Hopefully young people and their families will continue to engage more with technology. Reviewing blood glucose readings regularly is vital. We want to help families as much as possible so they feel more empowered to make changes as appropriate.
There have been some positives as in remote education has made it possible for families and staff to meet without the hassle of parking, getting other children looked after and taking time off work or school.
Professionals can access meetings and education events more easily and this is crucial because learning from others is of paramount importance when continually reviewing and developing services.
I think virtual consultations and education are here to stay, but they can never fully replace face-to-face consultations. We certainly enjoy and look forward to seeing our children and young people. Face to face appointments are more conducive to building strong, supportive relationships with our families.
How has seeing patients remotely impacted care?
For some families this has worked very well. It is more convenient for them in many ways. On the majority of occasions remote appointments are conducted with parents when the child is at school. In some ways this saves time out of education which has been important this year with school being off for so long but in other ways it felt like we weren’t engaging with or supporting the child/young person at all.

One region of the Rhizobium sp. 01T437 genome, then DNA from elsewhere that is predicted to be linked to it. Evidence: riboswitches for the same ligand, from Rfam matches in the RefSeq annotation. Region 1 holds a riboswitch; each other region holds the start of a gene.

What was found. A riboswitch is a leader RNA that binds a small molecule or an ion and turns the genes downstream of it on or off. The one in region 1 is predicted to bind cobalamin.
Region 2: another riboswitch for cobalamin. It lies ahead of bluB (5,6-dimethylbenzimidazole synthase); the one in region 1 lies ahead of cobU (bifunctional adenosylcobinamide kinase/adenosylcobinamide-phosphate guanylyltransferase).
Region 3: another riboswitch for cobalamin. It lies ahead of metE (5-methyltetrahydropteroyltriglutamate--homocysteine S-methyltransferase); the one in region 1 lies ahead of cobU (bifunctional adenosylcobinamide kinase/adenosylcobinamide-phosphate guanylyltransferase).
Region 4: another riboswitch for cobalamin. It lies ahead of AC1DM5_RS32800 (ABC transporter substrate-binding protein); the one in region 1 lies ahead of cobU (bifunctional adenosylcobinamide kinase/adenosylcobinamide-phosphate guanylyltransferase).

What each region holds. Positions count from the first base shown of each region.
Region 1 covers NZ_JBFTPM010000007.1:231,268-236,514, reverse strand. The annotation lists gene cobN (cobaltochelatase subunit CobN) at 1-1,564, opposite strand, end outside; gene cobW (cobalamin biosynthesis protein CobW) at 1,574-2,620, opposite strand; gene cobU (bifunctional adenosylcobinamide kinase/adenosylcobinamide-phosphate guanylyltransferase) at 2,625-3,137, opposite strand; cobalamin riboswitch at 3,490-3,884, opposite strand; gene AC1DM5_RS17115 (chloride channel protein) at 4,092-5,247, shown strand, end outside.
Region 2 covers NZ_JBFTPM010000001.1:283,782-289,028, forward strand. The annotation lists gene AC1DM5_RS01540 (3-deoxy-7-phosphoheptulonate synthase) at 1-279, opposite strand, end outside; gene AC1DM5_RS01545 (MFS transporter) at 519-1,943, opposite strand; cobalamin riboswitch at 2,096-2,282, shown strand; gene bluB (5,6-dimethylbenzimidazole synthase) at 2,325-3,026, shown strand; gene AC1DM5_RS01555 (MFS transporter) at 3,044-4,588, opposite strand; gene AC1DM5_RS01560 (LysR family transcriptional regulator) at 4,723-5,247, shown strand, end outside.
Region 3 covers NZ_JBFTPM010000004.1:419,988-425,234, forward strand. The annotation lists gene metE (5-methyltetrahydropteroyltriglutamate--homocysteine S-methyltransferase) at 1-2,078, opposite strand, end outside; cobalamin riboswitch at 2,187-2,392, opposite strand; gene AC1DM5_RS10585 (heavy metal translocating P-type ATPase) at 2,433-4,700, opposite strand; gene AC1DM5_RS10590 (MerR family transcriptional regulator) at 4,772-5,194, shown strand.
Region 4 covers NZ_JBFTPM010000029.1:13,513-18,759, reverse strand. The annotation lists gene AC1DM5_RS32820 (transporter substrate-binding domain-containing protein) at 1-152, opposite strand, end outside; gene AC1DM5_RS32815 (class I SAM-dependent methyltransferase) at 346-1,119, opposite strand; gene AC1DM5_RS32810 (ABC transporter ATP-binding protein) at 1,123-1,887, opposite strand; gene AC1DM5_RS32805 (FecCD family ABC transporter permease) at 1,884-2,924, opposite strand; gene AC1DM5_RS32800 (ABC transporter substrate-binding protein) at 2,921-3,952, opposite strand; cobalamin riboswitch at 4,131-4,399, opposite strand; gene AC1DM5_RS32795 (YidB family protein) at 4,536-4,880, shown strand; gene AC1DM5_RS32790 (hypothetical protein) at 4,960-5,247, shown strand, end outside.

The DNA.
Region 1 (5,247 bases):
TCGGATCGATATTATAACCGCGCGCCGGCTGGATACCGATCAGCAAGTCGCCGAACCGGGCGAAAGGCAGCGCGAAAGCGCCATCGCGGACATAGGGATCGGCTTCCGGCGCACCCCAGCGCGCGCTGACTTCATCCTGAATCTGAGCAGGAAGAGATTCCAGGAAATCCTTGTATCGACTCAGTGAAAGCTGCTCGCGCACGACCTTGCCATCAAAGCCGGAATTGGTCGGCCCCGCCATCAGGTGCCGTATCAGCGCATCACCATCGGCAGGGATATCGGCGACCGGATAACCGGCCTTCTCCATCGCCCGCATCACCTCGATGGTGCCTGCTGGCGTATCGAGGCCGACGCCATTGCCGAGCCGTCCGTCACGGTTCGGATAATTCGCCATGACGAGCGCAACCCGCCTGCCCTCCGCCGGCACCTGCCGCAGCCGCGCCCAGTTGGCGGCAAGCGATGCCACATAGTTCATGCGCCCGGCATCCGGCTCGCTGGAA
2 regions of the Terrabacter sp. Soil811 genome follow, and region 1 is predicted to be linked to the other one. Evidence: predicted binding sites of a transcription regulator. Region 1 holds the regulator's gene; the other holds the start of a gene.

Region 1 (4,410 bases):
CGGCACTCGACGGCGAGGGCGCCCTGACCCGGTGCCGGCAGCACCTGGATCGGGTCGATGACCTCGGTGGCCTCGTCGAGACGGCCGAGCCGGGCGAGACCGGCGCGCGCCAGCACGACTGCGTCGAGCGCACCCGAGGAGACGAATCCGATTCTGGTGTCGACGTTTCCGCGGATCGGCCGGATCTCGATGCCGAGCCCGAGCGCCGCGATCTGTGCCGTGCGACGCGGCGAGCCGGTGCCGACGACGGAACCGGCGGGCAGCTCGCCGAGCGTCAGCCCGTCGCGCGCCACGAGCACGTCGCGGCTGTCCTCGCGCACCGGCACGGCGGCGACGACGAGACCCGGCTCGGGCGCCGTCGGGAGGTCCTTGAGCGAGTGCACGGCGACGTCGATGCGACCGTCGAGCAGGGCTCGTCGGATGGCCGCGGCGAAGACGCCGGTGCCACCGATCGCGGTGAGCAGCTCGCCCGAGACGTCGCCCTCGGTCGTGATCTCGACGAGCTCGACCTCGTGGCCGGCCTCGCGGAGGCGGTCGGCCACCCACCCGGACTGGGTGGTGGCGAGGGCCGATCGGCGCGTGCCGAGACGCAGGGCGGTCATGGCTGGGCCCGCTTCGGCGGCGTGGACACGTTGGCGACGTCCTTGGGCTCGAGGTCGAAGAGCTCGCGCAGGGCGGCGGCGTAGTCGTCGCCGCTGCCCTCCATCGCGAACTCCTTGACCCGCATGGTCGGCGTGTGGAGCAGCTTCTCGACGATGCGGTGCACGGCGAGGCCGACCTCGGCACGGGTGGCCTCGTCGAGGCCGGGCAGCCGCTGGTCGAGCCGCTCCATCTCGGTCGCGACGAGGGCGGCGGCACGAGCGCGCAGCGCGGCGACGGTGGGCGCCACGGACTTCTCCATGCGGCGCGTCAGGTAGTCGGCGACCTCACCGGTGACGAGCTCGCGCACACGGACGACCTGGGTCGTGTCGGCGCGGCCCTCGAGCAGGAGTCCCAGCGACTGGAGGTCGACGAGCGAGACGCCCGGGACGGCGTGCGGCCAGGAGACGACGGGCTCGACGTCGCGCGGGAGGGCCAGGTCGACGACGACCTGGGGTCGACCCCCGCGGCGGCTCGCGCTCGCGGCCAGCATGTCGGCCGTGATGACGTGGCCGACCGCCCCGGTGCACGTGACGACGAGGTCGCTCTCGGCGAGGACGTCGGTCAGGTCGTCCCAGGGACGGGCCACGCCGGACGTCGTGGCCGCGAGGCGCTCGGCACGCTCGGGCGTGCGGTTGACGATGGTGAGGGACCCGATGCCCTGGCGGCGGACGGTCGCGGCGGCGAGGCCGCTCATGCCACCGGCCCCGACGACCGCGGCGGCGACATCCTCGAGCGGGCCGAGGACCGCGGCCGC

For others who struggle with technology or perhaps need more support it is not as effective. As with most things it has its pros and cons.
It does feel less personal on the other end of a telephone or video call but for those families we know well and who are motivated and engaging it has had huge benefits.
Do you think the landscape for treating people, particularly children with diabetes, has changed permanently and if so, why?
For some yes but for the majority of our patients I think, both the team and the families, prefer to have face to face meetings. They are more personal.
For some of the young adults it is better to have virtual contacts, than no contact at all, so we will continue to offer choice to all our families in the future as usual.
It has certainly highlighted the important role technology plays in type 1 diabetes care and hopefully this heightened engagement families have with reviewing their data at home with continue.
The Diabetic Duo have been become popular on Tik Tok, how has the Trust become involved with them and why?